trevmex's tumblings

Java Coder, JavaScripter, Rubyist, Functional Programmer, Agile Practitioner.

Solarized Dark for Slack

We use Slack at work for intra-office communication. It is a great tool, but I don’t really like the default color scheme. Fortunately, you can customize it (well at least the sidebar).

I like Solarized colors, so I set about making a Solarized Dark Sidebar Theme. Here is how you do it:

  1. Click on your name in the bottom right and open Preferences:
  2. Click on the Sidebar Theme tab on the left.
  3. Click the link on the bottom of the pane that says: Feeling adventurous? You can customize your theme and share it with others.
  4. Copy this line:
    #002B36,#073642,#268BD2,#93A1A1,#268BD2,#93A1A1,#B58900,#859900
  5. Paste the line in the box at the bottom of the dialog:
  6. Click Done.

And voila! You now have solarized Dark colors in your Slack Sidebar:

Enjoy!

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#Agile2014 - Beyond Budgeting - an Agile management model for new business and people realities - the Statoil implementation journey (Notes)

Bjarte Bogsnes

You can be as agile as you want at your team level, but once your hit the enterprise level you will hit a wall. Scaling agile is hard, and scaled agile might not look a lot like agile at all.

Beyond Budgeting is a methodology to scale an organization without falling into the trap of a command-and-control culture.

Budgets are often a very bad yardstick for evaluating performance. Budgets and traditional management can be a big barrier to improving performance.

The Human Side of Enterprise teaches us that there are two theories of how people get motivated. Theory X and Theory Y tell us that people are motivated with strong control and rules (X) and people are motivated by being given power and freedom (Y).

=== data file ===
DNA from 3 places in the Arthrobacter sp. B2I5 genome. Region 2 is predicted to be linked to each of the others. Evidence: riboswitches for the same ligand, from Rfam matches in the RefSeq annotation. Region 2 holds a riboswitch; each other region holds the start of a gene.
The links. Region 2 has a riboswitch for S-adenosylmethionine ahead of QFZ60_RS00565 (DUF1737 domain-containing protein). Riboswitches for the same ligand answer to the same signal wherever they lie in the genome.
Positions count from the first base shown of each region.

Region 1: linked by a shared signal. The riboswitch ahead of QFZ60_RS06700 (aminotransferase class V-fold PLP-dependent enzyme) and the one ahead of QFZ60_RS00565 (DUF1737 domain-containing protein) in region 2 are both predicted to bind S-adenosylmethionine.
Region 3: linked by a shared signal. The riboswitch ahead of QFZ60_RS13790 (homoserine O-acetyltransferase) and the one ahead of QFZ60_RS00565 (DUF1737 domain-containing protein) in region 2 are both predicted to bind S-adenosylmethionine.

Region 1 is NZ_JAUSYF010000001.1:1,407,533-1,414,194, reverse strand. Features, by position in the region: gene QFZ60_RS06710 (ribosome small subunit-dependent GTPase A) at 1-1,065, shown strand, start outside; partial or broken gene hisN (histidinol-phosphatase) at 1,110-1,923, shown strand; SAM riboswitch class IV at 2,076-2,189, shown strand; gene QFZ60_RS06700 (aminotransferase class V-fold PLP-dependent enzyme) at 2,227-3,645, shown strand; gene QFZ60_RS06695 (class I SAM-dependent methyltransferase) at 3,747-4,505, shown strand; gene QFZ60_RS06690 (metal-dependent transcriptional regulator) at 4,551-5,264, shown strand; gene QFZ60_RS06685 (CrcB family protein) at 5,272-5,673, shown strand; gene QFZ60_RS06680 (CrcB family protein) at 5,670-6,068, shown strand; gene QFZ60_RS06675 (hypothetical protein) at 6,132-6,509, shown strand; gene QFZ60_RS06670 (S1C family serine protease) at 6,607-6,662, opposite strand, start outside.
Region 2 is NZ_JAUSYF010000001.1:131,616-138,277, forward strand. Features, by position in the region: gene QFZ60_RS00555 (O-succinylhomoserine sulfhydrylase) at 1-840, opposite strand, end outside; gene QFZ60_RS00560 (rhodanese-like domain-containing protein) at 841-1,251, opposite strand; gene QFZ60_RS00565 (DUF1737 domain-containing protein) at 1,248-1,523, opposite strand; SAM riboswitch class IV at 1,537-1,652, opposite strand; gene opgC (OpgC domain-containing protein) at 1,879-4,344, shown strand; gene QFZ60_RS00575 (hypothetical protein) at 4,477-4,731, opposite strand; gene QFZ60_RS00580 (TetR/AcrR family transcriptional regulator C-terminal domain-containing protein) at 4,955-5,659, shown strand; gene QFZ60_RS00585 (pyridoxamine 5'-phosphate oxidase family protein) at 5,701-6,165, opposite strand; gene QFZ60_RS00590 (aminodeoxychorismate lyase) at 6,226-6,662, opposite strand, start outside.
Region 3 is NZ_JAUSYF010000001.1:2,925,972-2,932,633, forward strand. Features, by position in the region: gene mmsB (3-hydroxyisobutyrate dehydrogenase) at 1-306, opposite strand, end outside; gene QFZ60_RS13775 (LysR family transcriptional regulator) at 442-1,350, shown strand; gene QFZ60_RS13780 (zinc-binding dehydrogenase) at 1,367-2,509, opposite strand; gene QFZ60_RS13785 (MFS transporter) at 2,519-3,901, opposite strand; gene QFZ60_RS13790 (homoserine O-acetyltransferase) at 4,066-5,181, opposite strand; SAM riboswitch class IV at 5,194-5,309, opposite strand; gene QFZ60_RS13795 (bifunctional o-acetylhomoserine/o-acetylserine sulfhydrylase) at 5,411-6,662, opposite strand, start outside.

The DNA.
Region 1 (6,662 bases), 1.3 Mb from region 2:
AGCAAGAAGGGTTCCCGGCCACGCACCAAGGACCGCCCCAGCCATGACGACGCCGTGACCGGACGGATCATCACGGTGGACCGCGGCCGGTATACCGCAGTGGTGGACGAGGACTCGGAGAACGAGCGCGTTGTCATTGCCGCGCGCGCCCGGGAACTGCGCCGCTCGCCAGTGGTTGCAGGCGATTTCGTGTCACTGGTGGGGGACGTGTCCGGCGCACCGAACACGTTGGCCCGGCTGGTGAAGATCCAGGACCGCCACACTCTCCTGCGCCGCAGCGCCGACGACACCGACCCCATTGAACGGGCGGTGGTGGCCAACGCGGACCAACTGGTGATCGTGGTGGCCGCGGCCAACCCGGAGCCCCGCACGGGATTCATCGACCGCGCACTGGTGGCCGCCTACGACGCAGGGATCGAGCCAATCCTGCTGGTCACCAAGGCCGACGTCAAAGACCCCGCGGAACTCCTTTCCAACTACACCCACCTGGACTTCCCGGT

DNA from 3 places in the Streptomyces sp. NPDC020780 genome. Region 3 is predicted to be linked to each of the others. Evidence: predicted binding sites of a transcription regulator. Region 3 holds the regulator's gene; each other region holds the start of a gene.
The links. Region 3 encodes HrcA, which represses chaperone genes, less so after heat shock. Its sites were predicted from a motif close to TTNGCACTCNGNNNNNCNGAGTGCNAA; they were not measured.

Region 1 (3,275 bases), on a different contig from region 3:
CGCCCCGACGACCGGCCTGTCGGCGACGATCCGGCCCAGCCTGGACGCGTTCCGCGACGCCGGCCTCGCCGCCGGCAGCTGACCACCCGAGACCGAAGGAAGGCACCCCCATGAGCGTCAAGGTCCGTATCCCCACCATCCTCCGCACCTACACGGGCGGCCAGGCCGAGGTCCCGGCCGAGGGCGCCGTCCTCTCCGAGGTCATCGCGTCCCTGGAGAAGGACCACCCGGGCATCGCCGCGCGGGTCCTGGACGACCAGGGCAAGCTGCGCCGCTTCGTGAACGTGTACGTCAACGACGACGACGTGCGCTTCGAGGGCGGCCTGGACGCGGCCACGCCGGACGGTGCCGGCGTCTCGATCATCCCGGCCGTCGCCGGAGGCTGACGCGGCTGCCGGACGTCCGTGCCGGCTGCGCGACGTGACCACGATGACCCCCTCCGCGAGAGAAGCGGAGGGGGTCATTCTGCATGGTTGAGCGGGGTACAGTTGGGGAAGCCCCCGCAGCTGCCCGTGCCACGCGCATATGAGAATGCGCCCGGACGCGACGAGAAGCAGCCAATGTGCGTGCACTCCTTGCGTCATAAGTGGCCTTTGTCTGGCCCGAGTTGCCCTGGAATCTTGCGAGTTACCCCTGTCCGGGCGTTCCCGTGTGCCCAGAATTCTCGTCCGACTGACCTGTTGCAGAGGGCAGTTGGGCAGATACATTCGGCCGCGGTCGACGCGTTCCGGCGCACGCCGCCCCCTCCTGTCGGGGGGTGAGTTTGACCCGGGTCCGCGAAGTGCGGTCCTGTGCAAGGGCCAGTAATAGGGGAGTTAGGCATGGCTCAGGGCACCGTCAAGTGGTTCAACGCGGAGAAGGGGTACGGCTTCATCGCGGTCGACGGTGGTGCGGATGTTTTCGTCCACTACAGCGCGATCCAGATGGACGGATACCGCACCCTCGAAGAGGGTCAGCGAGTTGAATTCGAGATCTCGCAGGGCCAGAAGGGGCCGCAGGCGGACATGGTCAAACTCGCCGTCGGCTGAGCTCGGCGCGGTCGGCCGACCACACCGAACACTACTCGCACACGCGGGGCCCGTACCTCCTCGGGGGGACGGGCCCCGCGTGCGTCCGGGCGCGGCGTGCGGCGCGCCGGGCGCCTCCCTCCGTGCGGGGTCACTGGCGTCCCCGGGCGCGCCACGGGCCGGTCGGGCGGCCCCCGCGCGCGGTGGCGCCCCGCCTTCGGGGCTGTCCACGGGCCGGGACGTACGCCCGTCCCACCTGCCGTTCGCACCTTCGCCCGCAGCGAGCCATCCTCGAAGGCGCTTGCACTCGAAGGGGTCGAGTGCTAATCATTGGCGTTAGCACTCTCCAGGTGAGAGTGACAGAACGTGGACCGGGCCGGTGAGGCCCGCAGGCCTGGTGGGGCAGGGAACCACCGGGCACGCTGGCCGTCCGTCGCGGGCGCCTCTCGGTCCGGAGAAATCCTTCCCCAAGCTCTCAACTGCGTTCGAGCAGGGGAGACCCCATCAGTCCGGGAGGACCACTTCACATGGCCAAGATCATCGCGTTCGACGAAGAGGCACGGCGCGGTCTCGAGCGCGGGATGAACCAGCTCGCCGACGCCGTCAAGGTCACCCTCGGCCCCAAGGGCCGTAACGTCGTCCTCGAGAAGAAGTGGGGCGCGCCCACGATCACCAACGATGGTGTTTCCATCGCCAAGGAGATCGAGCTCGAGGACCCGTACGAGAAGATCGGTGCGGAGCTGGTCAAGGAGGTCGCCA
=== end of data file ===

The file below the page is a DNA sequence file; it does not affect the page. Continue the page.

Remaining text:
Beyond Budgeting is all about moving your processes towards a dynamic style and your leadership towards a values-based system.

Statoil explains their system in The Statoil Book

Beyond Budgeting was pioneered by Handelsbanken back in the 1970’s

Beyond Budgeting is NOT no budgeting. You have to figure out how to allocate resources, but it is given a disproportionately large role in business.

A budget is a target, a forecast, and resource allocation. The first step is to separate budgeting into these three steps, and then focus on improving and optimizing each individually.

"Do I have the budget for this?" is the wrong question. Ask "is this really necessary?," "What is good enough?," "How much value is this creating?," "Is this within my execution framework?"

We want to move away from traditional detailed and annual budgets and towards a budget that increases autonomy and flexibility.

We want to make our decisions at the last responsible moment .

Simple is not the same as easy!

Moving towards a more dynamic mode is an attempt to simplify, but it certainly is not easy.


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#Agile2014 - I don’t keep my code clean, I just turn the lights off! (Notes)

Scott Dillman

Hey you. Go read Clean Code by Uncle Bob. It is a good book!

You should care about keeping your code clean! It is important for your code to be readable, especially to other developers.

We spend 10x times READING others code, as opposed to writing code.

Messy code, a.k.a. code that is hard to understand and is poorly tested, slows us down. When you have to deal with that type of code you are much more likely to make mistakes. Ramp up time is longer when code is messy. All these factors make it hard for developers to add new business features.

Why isn’t your code clean? - “Good enough,” deadlines, “I didn’t write it!,” “I’ll clean it up later…” There are a LOT of excuses we, as developers, make for writing messy code.